and Notably, in the case that the columns of X are highly correlated, X^{T}X will be singular and we replace (X^{T}X)^{-1} with (X^{T}X)^{-} where ‘-’ denotes the generalized inverse, and a unique solution to equation (1) does not exist. Further, in the case of high correlation where TXXis still invertible, the resulting coefficient estimates will have largely inflated variances, which in turn, results in low predictive precision.

Ridge regression, designed specifically to handle correlated predictors, involves introducing a shrinkage penalty λ to the least squares equation, and subsequently solving for the value such that

The solution to equation (2) is given by

and we have [2],

Further, dividing ˆβ by root n times the square root of its variance has a Student’s t-distribution with effective degrees of freedom (EDF) given by [3-5]. However, the ridge regression estimator ˆRβ is non-linear with respect to λ and its estimation is challenging. An alternative approach is proposed by Mayer & Willke [6]. The key idea is ˆdβ is closer to the true β for 0< d< 1 In section 2, we will develop their idea for longitudinal mixed model.

**Linear mixed effects model**

Now, consider the setting in which multiple measurements are observed for each individual over time. The mixed effects model for this setting is given by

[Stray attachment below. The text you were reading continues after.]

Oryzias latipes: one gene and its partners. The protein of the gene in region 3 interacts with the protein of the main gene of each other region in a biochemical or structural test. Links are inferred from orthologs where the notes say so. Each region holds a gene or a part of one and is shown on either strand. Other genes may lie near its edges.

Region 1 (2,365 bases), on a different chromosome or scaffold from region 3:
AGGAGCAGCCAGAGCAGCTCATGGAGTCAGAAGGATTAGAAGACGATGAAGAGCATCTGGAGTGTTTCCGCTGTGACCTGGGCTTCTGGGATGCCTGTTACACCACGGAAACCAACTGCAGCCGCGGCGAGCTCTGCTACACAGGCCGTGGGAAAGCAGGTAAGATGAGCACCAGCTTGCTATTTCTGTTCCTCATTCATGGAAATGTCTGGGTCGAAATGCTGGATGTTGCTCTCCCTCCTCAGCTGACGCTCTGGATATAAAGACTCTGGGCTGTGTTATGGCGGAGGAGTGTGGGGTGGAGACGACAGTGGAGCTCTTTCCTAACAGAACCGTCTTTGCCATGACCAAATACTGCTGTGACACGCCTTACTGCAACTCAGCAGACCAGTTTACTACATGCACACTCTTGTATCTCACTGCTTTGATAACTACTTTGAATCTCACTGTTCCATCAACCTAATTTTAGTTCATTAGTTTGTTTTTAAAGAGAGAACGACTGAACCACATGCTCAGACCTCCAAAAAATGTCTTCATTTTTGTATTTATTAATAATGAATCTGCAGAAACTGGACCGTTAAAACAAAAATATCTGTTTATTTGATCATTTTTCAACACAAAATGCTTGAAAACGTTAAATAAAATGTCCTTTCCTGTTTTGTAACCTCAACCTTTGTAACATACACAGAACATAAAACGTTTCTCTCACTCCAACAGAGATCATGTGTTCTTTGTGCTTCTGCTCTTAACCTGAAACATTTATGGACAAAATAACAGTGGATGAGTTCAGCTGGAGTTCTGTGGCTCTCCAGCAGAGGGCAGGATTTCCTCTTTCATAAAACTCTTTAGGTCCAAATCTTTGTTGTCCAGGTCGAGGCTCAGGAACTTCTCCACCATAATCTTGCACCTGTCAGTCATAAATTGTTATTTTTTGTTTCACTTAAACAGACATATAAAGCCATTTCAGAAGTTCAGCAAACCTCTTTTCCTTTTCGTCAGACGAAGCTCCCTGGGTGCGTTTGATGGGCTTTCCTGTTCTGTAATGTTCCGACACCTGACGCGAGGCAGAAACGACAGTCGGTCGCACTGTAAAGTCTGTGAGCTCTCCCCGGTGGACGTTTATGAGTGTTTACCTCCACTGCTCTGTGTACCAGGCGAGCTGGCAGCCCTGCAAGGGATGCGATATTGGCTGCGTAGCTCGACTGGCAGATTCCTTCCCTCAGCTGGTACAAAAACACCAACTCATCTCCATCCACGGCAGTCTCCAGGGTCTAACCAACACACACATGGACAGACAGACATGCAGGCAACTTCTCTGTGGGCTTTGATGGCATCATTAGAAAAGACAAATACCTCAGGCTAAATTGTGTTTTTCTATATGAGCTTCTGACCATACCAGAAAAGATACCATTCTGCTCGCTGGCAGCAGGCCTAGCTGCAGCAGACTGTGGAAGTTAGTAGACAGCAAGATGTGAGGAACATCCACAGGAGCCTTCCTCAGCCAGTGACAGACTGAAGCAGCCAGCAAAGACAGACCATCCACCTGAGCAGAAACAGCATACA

Where, i=1,...,n represents individuals, is a vector of n_{i} observations for individual i, and X_{i} is the corresponding inp× design matrix of fixed effect covariates. We further assume are person-specific random effects, z_{i} is the corresponding random effects design matrix, and are independent random errors. Finally, we let Y,X and Z be appropriately defined matrices representing the concatenation of the corresponding variables over all individuals .i

The log-likelihood function of Y based on this model is given by

Where and iV is component corresponding to individual .i Maximizing this function with respect to the fixed effects parameter vector, β in the non-penalized setting is equivalent to minimizing the least squares objective function that gives the estimate of β as